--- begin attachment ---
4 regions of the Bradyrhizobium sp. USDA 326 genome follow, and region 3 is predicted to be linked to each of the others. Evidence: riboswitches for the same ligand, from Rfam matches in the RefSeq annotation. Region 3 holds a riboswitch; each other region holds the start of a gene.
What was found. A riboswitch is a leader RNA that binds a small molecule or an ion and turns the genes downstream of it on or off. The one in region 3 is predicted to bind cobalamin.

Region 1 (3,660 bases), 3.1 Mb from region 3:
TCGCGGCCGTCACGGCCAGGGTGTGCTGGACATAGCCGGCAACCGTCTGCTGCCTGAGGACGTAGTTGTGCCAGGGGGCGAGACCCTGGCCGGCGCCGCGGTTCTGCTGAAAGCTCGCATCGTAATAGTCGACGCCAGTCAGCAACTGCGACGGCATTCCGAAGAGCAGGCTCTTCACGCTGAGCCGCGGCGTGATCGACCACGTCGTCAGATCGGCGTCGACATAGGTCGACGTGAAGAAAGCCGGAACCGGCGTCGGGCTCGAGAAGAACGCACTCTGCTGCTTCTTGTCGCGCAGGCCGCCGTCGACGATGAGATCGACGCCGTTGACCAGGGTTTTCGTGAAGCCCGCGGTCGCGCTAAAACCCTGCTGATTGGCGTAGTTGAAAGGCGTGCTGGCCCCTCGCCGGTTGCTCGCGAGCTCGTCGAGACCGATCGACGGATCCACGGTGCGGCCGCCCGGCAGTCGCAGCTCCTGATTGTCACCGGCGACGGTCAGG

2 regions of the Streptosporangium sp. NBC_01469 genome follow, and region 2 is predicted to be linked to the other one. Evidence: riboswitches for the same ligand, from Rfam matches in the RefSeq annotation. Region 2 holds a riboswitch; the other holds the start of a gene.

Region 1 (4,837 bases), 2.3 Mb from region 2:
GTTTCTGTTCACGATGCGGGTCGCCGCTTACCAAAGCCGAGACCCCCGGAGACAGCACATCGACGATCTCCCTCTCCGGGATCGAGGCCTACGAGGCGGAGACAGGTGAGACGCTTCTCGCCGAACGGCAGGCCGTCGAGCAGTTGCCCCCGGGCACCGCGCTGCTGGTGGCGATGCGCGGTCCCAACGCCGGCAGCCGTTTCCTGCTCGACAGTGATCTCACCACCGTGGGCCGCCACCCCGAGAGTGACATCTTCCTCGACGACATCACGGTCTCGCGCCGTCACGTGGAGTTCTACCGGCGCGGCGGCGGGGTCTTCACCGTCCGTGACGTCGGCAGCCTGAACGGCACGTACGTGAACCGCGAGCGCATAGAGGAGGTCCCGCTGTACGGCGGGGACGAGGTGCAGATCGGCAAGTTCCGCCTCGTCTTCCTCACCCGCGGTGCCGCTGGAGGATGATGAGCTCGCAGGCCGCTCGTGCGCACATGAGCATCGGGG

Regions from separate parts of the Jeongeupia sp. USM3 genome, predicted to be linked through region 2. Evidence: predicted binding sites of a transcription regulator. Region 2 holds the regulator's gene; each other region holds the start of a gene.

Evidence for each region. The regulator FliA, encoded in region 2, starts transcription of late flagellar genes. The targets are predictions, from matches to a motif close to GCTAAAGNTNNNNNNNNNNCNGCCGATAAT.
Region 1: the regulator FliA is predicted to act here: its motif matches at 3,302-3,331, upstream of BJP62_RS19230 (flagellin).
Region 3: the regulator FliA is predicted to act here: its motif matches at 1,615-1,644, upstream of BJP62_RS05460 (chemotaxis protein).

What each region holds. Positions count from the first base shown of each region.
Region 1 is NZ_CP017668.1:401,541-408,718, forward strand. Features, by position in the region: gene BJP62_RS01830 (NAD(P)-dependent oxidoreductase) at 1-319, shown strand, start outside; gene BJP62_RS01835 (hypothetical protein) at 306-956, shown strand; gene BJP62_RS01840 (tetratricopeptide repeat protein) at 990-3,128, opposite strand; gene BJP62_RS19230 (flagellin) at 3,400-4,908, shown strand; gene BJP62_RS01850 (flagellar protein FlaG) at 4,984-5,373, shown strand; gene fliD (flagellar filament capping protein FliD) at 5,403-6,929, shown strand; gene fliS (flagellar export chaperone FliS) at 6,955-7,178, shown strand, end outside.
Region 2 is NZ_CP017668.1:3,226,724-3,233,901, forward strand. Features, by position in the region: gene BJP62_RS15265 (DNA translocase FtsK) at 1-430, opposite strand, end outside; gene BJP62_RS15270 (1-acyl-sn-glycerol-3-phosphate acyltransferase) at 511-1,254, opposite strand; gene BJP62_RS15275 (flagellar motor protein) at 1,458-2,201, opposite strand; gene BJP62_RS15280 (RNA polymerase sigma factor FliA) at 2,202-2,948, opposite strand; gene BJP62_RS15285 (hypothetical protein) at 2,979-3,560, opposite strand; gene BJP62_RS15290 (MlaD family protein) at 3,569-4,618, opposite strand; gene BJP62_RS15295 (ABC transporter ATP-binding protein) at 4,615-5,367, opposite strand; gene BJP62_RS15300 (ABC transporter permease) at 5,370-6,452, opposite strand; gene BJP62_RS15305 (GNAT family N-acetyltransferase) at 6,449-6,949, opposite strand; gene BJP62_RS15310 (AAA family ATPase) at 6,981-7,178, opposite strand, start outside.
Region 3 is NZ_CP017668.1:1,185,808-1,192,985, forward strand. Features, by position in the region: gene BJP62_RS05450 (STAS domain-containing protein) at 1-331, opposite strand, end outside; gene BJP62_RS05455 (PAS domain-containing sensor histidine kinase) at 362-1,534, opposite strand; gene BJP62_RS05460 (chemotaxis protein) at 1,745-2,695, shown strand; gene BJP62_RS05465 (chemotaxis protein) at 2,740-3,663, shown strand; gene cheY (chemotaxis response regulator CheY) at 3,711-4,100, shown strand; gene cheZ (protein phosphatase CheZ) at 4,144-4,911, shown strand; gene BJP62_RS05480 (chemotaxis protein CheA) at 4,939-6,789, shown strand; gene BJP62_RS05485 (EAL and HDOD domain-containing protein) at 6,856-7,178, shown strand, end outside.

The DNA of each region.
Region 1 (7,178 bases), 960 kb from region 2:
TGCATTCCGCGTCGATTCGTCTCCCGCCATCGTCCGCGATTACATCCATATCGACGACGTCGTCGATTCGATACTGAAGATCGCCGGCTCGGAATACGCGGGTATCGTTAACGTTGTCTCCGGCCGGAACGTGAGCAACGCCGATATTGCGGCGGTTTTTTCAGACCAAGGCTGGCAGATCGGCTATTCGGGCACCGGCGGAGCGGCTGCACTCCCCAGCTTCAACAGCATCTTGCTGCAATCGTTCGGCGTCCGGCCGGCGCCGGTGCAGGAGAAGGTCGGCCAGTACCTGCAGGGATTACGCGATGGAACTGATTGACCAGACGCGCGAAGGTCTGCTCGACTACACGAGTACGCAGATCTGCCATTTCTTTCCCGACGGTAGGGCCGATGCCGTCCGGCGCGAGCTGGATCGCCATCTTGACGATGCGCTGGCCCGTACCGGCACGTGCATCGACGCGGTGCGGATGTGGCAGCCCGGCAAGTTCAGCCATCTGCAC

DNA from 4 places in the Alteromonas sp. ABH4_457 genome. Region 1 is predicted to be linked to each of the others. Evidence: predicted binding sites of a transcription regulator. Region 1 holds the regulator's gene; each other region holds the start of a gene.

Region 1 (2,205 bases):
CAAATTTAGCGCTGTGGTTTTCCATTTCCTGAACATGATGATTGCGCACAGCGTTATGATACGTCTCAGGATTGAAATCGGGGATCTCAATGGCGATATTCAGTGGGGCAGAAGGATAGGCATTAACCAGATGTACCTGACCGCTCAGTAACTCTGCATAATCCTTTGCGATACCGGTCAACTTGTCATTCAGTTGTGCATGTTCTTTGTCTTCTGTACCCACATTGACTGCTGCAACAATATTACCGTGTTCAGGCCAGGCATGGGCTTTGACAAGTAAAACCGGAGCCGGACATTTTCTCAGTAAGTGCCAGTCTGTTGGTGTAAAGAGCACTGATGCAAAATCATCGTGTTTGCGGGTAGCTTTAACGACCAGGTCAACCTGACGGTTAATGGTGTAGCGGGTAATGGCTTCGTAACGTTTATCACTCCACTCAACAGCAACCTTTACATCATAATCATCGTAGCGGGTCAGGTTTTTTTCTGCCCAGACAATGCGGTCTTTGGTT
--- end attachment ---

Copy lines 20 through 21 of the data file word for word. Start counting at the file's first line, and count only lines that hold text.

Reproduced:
Region 1 (2,205 bases):
CAAATTTAGCGCTGTGGTTTTCCATTTCCTGAACATGATGATTGCGCACAGCGTTATGATACGTCTCAGGATTGAAATCGGGGATCTCAATGGCGATATTCAGTGGGGCAGAAGGATAGGCATTAACCAGATGTACCTGACCGCTCAGTAACTCTGCATAATCCTTTGCGATACCGGTCAACTTGTCATTCAGTTGTGCATGTTCTTTGTCTTCTGTACCCACATTGACTGCTGCAACAATATTACCGTGTTCAGGCCAGGCATGGGCTTTGACAAGTAAAACCGGAGCCGGACATTTTCTCAGTAAGTGCCAGTCTGTTGGTGTAAAGAGCACTGATGCAAAATCATCGTGTTTGCGGGTAGCTTTAACGACCAGGTCAACCTGACGGTTAATGGTGTAGCGGGTAATGGCTTCGTAACGTTTATCACTCCACTCAACAGCAACCTTTACATCATAATCATCGTAGCGGGTCAGGTTTTTTTCTGCCCAGACAATGCGGTCTTTGGTT